During this past week our class was able to Skype with Norm twice and learn many important lessons. As I was sitting there listening to him speak, I thought of how I could apply the lessons he shared with us to one of our class businesses, The Taste of Sauk. The first lesson was delegation. As project manager it can be quite hard to decide who can do what and if they will be good at it. He gave us the idea that instead of assigning people based off of what we think, ask for volunteers and see where they feel they best fit. A leader must understand the skills and abilities of those they are delegating. The next lesson was about priorities; I recently heard a quote that says, “Instead of saying ‘I don’t have time’, try saying ‘it’s not a priority’ and see how that feels.” When you apply this quote to a real-life situation, things change quickly. The last two lessons that Norm spoke about were focus and multitasking (which I think go hand in hand). It’s pretty obvious that in order to accomplish a task successfully, we must focus; however, many times we don’t focus on one specific thing. We try to juggle multiples tasks and end up not performing our best for any of them. Writing about this brings up a valuable lesson that I learned while reading The One Thing by Gary Keller. He says that it is possible to multitask, but it is NEVER possible to multitask successfully. Everyone gets the same 24 hours 7 days a week - how will you use yours?

On Tuesday we learned about Warren Buffet and his theories about being happy and traits that we possess. He says that the personality traits we possess are not something that we are born with but rather develop over time. I agree with this. Depending on how we have grown up, our values and morals will be different. Some people are more fortunate to grow up living in an environment in which it is not hard to live, while others have more struggles which ultimately develops certain traits. We talked about how we never know what people are going through. I am a camp counselor at Camp Emmaus, and in the past few years we have had numerous campers coming from inner city Rockford. My heart went out for these kids. I remember one kid saying to me on the first day, "We get to eat dinner? I haven't eaten since yesterday!" We also had a girl who was afraid to eat anything. We couldn't get her to eat anything and eventually had to send her home a day later. We have no idea why she has that fear. While other kids with more wealthy families that had been coming to camp for a while were completely prepared for camp with all types of clothing for various weather, we found ourselves as counselors running to the store during our free time to get extra clothes for the kids who did not have it. I truly believe that we have made a safe, fun, and supportive place for these kids at camp, and while some of them claim to not like it at times, we always see them again next year. When some of them would act up or throw a temper tantrum, I would just sit there with them and listen to them. That seemed to help enough. I think that some kids don't have enough attention from their families that most of us in CEO have been fortunate enough to have, however, we never know what others are going through. Although these kids are hard to work with at times, they hold a special place in my heart.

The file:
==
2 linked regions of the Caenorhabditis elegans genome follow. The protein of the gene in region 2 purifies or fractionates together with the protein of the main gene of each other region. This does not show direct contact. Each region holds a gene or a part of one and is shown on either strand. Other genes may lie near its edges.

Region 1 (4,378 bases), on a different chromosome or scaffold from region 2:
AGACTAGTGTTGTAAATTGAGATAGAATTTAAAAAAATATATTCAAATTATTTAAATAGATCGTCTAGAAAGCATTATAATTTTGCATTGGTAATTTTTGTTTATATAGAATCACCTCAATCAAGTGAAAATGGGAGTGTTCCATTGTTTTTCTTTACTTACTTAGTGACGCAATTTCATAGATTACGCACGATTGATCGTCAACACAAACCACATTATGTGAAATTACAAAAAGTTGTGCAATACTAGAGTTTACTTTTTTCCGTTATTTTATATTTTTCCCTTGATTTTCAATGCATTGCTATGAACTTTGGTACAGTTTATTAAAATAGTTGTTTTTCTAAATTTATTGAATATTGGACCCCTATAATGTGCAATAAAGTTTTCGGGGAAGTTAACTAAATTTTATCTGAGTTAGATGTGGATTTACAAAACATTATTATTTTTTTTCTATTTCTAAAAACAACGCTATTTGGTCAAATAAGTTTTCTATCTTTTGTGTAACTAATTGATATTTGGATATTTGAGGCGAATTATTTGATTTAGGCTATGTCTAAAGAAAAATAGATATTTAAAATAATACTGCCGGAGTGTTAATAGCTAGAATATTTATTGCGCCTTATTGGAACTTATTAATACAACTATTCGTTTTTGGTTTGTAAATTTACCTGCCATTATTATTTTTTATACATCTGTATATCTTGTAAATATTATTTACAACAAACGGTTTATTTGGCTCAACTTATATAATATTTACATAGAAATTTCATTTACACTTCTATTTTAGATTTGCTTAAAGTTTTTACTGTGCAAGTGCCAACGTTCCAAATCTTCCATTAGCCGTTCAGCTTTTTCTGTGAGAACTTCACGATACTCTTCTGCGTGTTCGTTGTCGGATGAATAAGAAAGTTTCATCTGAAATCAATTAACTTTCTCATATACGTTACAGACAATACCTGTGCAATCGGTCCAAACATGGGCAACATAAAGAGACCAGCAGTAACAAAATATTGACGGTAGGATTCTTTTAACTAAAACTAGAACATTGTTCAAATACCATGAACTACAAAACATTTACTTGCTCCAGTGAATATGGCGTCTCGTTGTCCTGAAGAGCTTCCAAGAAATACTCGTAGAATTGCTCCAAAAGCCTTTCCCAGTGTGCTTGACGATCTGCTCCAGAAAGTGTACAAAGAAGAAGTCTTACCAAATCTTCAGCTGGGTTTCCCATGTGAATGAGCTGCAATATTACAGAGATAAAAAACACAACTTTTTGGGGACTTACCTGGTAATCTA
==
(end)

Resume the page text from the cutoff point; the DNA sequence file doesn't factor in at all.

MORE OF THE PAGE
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The manner in which the CEO program is funded is critical to its success and sustainability. All funds raised are used exclusively for the WACC CEO program. To participate, a 3-year $1000 per year commitment is required. Business Partner Investors commitments of time and energy are also critical to the program's success. Contributions may be tax deductible, as our organization is a 501(c)(3) not for profit organization.

When we are not touring local businesses, we need a place to host the class. During that time, the 22 CEO students and their Facilitator would meet at your site where they would also have guest speakers and guests from the community attend. Hosting requires a facility with internet access and adequately accommodates up to 27 people.

We are looking for people to share real-life stories about the concepts of running a business, from strategic thinking, product development to marketing, and cash flow management. Also, sharing your personal successes and failures are what recent classes have enjoyed the most.


If you are interested in participating in any of the above programs, use our contact form to send us a message